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PostgreSQL pg_dump,pg_restore,scheduling crontab,moving data to cloud

First Note Down the server and database information for which server and which database do you want to schecdule backup(crontab) jobs. For example i'm taking following servers and databases for scheduling backup jobs.  

SERVER IP        DATABASE
10.10.10.1          chennai  
10.10.10.2          mumbai
10.10.10.3          Pune
10.10.10.4          delhi
========================================================================
DATABASE SIZE CHECKING: 
  • Before Taking backup mandatory to checking database size and free disk space available or not (For backup location).
  • pg_size_pretty function which converts the size in bytes to human understandable format without pg_size_pretty means size will be show bytes format.
1.postgres=# SELECT pg_size_pretty(pg_database_size('chennai'));
 pg_size_pretty
----------------
 186 GB 
(1 row)

2.postgres=# SELECT pg_size_pretty(pg_database_size('mumbai'));
 pg_size_pretty
----------------
 338 GB
(1 row)


3.postgres=# SELECT pg_size_pretty(pg_database_size('Pune'));
 pg_size_pretty
----------------
 194 GB
(1 row)

4.postgres=# SELECT pg_size_pretty(pg_database_size('delhi'));
 pg_size_pretty
----------------
 55 GB
(1 row)

========================================================================
We are using custom backup format(Fc) 90-93% will be reduced to original file size, it taking time for 4-9 hours, backup time depends on transaction, For Example if your database size 200GB also if transaction is less backup will be complete 3-5 hours if you use parallel your backup will be two time faster than normal (-j 2 two time faster than normal,-j 4 four time faster than normal) but parallel option only available from 9.3.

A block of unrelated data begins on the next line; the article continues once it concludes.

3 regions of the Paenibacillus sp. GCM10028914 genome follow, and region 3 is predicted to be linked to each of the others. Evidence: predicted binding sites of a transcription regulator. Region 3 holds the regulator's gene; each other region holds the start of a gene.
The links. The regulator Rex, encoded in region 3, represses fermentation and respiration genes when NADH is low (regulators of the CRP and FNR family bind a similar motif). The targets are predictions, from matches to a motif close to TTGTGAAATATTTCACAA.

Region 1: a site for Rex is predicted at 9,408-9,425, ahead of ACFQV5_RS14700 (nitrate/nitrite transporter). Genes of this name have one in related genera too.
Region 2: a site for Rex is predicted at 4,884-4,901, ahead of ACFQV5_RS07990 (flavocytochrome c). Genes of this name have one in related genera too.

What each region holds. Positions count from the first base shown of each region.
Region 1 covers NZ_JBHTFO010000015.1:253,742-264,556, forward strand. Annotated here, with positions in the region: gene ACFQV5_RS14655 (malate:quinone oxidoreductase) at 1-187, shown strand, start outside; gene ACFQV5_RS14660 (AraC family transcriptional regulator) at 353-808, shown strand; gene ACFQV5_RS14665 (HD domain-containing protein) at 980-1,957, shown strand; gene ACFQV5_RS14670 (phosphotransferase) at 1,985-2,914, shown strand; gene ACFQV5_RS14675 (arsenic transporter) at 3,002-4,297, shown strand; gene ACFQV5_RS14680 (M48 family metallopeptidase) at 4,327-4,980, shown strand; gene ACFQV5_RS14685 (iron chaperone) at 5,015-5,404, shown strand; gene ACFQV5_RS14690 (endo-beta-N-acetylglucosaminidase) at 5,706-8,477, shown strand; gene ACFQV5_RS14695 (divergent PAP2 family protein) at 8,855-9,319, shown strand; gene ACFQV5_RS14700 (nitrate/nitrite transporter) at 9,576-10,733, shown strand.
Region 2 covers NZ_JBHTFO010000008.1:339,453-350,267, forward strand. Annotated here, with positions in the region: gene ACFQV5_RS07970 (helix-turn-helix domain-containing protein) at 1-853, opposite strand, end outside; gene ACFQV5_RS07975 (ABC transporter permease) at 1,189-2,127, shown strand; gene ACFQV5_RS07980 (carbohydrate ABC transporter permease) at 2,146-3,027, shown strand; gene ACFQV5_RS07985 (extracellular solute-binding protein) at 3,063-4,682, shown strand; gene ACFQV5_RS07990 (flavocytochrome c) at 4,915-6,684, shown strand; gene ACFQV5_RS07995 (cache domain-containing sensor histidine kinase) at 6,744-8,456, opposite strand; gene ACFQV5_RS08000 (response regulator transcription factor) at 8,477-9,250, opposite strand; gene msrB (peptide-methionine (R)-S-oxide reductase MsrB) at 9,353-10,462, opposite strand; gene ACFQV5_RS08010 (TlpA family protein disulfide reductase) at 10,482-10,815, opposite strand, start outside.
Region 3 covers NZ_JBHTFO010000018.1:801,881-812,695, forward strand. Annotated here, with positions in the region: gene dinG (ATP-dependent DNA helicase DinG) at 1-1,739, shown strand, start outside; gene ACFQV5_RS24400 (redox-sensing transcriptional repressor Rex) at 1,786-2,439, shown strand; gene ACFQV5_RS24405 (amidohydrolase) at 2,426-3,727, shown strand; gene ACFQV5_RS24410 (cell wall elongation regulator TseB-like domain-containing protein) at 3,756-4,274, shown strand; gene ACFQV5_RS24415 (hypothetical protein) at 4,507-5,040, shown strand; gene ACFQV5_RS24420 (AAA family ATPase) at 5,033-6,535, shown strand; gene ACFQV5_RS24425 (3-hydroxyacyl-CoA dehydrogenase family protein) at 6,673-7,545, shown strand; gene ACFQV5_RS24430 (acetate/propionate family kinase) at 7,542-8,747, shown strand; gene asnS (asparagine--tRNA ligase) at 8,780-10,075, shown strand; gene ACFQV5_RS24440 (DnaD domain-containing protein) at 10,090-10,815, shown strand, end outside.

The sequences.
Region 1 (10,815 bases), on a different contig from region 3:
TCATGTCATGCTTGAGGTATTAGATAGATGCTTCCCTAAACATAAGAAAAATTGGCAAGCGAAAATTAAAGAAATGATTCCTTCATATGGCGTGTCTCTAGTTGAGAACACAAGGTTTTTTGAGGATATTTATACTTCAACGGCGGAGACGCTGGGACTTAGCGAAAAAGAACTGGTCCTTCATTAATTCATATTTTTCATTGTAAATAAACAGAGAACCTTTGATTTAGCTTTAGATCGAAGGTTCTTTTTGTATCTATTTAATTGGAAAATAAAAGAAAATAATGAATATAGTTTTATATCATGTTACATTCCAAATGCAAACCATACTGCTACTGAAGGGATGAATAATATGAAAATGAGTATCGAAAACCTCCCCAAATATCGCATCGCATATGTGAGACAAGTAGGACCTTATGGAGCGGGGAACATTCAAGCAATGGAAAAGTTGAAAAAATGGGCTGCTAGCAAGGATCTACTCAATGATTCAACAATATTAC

POSTGRESQL BACKUP SCRIPT FOR DIFFERENT SERVER DATABASES :


PREPARE THE CRONTAB.
list out the crontab jobs first before adding or editing jobs.
bash-4.1$ crontab -l 

For Editing or adding the crontab Jobs.

bash-4.1$ crontab -e  

Before  scheduling crontab job just check the server timing becouse your server timing and Desktop timing may be different.
bash-4.1$ date        
Thu Oct 19 13:36:19 IST 2017  here 13 is 1 pm
---------------------------------------
1.Backup of Chennai:

53 12 19 * * sh /home/postgres/eds/chennai.sh

----chennai.sh-------
export PATH=/opt/PostgreSQL/9.3/bin:$PATH
export PGDATA=/opt/PostgreSQL/9.3/data
export PGDATABASE=postgres
export PGUSER=postgres
export PGPORT=5432
export PGLOCALEDIR=/opt/PostgreSQL/9.3/share/locale
export MANPATH=$MANPATH:/opt/PostgreSQL/9.3/share/man
pg_dump -Fc chennai > /backup/chennai.dump
2.Backup of  Mumbai:
40 12 19 * * sh /home/postgres/edbscripts/mumbai.sh

-----mumbai.sh-----
export PATH=/opt/PostgreSQL/9.2/bin:$PATH
export PGDATA=/data
export PGDATABASE=postgres
export PGUSER=postgres
export PGPORT=5432
export PGLOCALEDIR=/opt/PostgreSQL/9.2/share/locale
export MANPATH=$MANPATH:/opt/PostgreSQL/9.2/share/man
pg_dump -Fc mumbai > /backup/mumbai.dump

3.Backup of  Pune:

40 13 19 * * sh /home/postgres/eds/pune.sh

----pune.sh----
export PATH=/opt/PostgreSQL/9.3/bin:$PATH
export PGDATA=/opt/PostgreSQL/9.3/data
export PGDATABASE=postgres
export PGUSER=postgres
export PGPORT=5432
export PGLOCALEDIR=/opt/PostgreSQL/9.3/share/locale
export MANPATH=$MANPATH:/opt/PostgreSQL/9.3/share/man
pg_dump -Fc Pune  -f /backup/pune.dump

4.Backup of delhi:

37 14 19 * * sh /home/postgres/edbscripts/delhi.sh

----delhi.sh----
export PATH=/opt/PostgreSQL/9.2/bin:$PATH
export PGDATA=/opt/PostgreSQL/9.2/data
export PGDATABASE=postgres
export PGUSER=postgres
export PGPORT=5432
export PGLOCALEDIR=/opt/PostgreSQL/9.2/share/locale
export MANPATH=$MANPATH:/opt/PostgreSQL/9.2/share/man
pg_dump -Fc delhi  -f /backup/delhi.dump

NOTE: After backup complete comments the crontab section otherwise this job will run every month of 19,2.37pm

========================================================================
Rename the database:
postgres=# ALTER DATABASE  delhi RENAME TO  delhi_old;
ALTER DATABASE
Also ensure that there are no other clients connected to the database at the time.
========================================================================
RESTORE THE DATABASE:

1.Restoring Chennai:
postgres=# ALTER DATABASE  chennai RENAME TO  chennai_old;
ALTER DATABASE
postgres=# create database chennai;
CREATE DATABASE

monitor the master and slave when restoring backup whether growing or not.
MASTER:

postgres=# SELECT pg_size_pretty(pg_database_size('chennai'));